When in 1798 Brown finished writing Wieland or, the Transformation, an American Tale, he sent a copy of the book to Thomas Jefferson, who was then Vice President of the United States. The fact that Brown intended his text to be read for the first time by such an outstanding figure of the nation shows that he had written the novel with a clear aim in mind. Retaking Jane Tompkins's reading of the novel as a work useful in the area of national politics, I will discuss that this text is firmly rooted in the historical background of post-Revolutionary America and that as such, it is a desperate warning note on the dangers lurking within the optimistic dream of a new society. From this point of view, I read Wieland neither as an expression of Brown's preoccupation with art and artifice, nor as a symbolic representation of the universal dark side of human consciousness, nor as a battle between Calvinist pessimism and the merits of Enlightenment idealism. Neither do I read it as a political tract, but as a post-revolutionary jeremiad which encapsulates a passionate analysis on some aspects of eighteenth-century American thought and culture. Consequently, the two different sets of components —Gothic elements and explorations of social, political and philosophical questions— are made to serve one main objective: the dissection of the American mission and of the happy assurances of national self-fulfillment endorsed by the Republican ideology.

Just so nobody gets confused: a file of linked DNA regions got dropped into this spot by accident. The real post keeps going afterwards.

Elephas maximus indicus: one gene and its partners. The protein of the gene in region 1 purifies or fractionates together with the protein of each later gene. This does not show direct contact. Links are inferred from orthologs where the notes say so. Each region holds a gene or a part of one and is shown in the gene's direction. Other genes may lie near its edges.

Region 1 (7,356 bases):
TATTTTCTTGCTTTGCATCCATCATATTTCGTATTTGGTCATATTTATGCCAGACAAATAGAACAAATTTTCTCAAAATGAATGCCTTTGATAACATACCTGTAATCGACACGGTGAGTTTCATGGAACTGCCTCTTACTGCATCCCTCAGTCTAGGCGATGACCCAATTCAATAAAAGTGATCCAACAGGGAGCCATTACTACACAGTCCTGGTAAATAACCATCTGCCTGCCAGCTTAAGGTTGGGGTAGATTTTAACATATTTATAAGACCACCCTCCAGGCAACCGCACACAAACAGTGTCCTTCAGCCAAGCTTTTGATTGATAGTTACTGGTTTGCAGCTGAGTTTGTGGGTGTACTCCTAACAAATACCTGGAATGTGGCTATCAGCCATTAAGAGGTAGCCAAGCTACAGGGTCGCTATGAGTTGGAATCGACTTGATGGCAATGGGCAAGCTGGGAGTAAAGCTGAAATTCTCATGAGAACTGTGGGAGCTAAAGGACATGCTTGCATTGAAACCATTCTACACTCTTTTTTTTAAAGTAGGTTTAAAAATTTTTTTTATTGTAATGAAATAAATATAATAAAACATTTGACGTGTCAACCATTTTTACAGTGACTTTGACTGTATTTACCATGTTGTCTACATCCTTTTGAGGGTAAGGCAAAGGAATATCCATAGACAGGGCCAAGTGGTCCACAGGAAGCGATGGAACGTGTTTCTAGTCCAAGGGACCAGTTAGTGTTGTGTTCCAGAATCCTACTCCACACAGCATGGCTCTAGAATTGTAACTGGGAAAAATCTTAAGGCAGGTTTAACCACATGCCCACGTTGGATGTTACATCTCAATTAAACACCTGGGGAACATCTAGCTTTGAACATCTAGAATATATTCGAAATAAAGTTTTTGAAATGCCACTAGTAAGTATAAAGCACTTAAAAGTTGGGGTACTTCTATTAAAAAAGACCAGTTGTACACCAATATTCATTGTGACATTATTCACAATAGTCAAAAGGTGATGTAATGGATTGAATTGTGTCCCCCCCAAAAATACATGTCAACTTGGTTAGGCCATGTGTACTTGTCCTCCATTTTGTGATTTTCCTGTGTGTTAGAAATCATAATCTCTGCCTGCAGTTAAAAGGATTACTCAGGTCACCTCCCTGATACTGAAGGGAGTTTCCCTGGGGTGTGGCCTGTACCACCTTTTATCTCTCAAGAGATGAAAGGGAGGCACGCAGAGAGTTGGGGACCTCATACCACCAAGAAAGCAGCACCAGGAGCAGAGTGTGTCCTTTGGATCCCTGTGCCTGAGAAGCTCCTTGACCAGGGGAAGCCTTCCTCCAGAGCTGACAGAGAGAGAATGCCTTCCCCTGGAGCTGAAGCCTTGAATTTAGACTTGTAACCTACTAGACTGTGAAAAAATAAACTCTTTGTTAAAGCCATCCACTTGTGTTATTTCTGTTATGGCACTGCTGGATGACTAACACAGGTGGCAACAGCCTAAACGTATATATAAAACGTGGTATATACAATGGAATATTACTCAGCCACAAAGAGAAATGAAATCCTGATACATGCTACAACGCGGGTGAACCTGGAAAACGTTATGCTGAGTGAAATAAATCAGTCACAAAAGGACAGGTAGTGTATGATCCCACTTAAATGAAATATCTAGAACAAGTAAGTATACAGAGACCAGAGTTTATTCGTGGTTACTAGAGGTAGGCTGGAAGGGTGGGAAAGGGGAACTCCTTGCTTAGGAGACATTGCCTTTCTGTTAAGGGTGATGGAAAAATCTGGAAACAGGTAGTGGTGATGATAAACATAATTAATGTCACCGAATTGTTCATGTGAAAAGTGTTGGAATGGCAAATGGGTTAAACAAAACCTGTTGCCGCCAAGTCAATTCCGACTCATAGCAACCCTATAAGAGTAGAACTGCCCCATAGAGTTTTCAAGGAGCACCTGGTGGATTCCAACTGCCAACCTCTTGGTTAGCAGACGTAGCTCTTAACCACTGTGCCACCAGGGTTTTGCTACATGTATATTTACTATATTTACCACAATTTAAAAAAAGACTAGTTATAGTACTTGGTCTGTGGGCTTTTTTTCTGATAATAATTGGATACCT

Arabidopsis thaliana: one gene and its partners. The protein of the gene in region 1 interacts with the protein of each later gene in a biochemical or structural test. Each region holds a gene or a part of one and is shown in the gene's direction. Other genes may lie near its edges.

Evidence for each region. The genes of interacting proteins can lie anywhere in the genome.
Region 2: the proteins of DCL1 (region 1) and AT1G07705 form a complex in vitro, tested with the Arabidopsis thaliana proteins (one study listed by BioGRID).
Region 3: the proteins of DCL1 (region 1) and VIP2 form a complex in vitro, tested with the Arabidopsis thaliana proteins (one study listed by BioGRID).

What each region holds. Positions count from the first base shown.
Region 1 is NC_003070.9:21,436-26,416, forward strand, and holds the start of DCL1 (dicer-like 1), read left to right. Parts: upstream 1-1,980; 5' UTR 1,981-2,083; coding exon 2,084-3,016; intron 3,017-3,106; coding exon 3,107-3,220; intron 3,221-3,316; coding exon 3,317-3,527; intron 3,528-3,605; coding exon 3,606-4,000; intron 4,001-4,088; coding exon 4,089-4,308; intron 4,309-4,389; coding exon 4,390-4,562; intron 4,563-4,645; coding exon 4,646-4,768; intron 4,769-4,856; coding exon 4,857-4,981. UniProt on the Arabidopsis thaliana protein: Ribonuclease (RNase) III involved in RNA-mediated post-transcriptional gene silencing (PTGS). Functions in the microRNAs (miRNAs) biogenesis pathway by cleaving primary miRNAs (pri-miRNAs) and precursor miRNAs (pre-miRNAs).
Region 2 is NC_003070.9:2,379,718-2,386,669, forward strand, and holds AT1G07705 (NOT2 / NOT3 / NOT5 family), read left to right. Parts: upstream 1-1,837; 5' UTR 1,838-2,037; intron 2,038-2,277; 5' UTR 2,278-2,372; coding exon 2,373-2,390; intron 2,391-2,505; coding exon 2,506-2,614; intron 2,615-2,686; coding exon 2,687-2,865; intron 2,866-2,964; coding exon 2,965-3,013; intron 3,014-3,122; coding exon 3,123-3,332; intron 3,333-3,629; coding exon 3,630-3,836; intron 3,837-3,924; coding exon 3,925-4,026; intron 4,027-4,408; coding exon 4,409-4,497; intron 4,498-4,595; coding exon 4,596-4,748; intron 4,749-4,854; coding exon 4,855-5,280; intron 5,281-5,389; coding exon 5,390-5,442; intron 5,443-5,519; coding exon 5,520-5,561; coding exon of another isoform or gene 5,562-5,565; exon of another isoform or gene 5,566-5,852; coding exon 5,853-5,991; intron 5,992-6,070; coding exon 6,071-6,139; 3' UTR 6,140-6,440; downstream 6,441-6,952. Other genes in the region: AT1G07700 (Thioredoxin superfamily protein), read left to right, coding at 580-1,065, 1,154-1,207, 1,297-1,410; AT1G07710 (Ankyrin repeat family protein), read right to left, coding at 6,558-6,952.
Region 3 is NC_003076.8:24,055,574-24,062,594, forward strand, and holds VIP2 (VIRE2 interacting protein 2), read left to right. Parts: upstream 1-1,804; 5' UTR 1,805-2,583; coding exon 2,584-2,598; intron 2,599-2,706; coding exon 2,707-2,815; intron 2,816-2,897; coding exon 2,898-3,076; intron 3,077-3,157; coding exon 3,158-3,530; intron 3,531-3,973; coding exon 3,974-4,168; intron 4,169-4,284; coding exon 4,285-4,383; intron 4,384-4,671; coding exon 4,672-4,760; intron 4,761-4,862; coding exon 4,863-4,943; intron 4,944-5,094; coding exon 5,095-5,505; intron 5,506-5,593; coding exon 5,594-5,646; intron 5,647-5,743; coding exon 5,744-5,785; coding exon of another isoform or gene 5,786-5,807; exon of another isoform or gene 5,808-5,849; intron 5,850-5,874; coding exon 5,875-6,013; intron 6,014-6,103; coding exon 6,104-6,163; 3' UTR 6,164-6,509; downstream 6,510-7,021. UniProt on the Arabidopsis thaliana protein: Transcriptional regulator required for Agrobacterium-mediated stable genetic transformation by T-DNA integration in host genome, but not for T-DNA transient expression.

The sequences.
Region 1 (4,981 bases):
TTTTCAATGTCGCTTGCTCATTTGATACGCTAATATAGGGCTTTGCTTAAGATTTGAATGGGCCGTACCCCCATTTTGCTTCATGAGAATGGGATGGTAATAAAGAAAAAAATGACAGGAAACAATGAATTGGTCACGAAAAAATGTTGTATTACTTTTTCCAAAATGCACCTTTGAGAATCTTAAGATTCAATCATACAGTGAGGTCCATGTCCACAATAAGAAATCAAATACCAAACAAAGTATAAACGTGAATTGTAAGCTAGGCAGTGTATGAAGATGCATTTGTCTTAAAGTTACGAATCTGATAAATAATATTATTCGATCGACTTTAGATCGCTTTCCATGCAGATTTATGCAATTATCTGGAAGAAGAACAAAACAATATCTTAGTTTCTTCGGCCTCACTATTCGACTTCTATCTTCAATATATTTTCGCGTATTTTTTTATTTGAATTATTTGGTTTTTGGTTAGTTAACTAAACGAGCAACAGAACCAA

Literatura norteamericana; Novela; Contexto histórico; Contexto político; Brown, Charles Brockden; Wieland